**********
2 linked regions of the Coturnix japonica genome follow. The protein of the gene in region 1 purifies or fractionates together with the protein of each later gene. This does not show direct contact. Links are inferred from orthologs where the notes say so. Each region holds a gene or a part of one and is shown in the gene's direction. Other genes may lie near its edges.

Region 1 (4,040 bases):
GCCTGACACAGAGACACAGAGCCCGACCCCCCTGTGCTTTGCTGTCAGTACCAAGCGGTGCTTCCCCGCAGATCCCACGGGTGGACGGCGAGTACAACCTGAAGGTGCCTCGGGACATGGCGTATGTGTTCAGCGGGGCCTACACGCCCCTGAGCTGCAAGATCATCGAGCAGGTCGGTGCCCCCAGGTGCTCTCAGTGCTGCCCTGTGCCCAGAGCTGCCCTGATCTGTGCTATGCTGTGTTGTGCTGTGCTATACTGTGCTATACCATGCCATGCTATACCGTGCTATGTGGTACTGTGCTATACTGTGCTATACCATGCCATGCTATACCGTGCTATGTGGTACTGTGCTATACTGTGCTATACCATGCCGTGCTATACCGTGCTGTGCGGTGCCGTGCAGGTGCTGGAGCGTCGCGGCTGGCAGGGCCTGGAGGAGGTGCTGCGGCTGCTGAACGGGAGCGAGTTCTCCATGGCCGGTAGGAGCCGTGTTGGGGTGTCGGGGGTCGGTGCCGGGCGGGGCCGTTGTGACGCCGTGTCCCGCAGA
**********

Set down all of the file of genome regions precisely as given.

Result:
2 linked regions of the Coturnix japonica genome follow. The protein of the gene in region 1 purifies or fractionates together with the protein of each later gene. This does not show direct contact. Links are inferred from orthologs where the notes say so. Each region holds a gene or a part of one and is shown in the gene's direction. Other genes may lie near its edges.

Region 1 (4,040 bases):
GCCTGACACAGAGACACAGAGCCCGACCCCCCTGTGCTTTGCTGTCAGTACCAAGCGGTGCTTCCCCGCAGATCCCACGGGTGGACGGCGAGTACAACCTGAAGGTGCCTCGGGACATGGCGTATGTGTTCAGCGGGGCCTACACGCCCCTGAGCTGCAAGATCATCGAGCAGGTCGGTGCCCCCAGGTGCTCTCAGTGCTGCCCTGTGCCCAGAGCTGCCCTGATCTGTGCTATGCTGTGTTGTGCTGTGCTATACTGTGCTATACCATGCCATGCTATACCGTGCTATGTGGTACTGTGCTATACTGTGCTATACCATGCCATGCTATACCGTGCTATGTGGTACTGTGCTATACTGTGCTATACCATGCCGTGCTATACCGTGCTGTGCGGTGCCGTGCAGGTGCTGGAGCGTCGCGGCTGGCAGGGCCTGGAGGAGGTGCTGCGGCTGCTGAACGGGAGCGAGTTCTCCATGGCCGGTAGGAGCCGTGTTGGGGTGTCGGGGGTCGGTGCCGGGCGGGGCCGTTGTGACGCCGTGTCCCGCAGA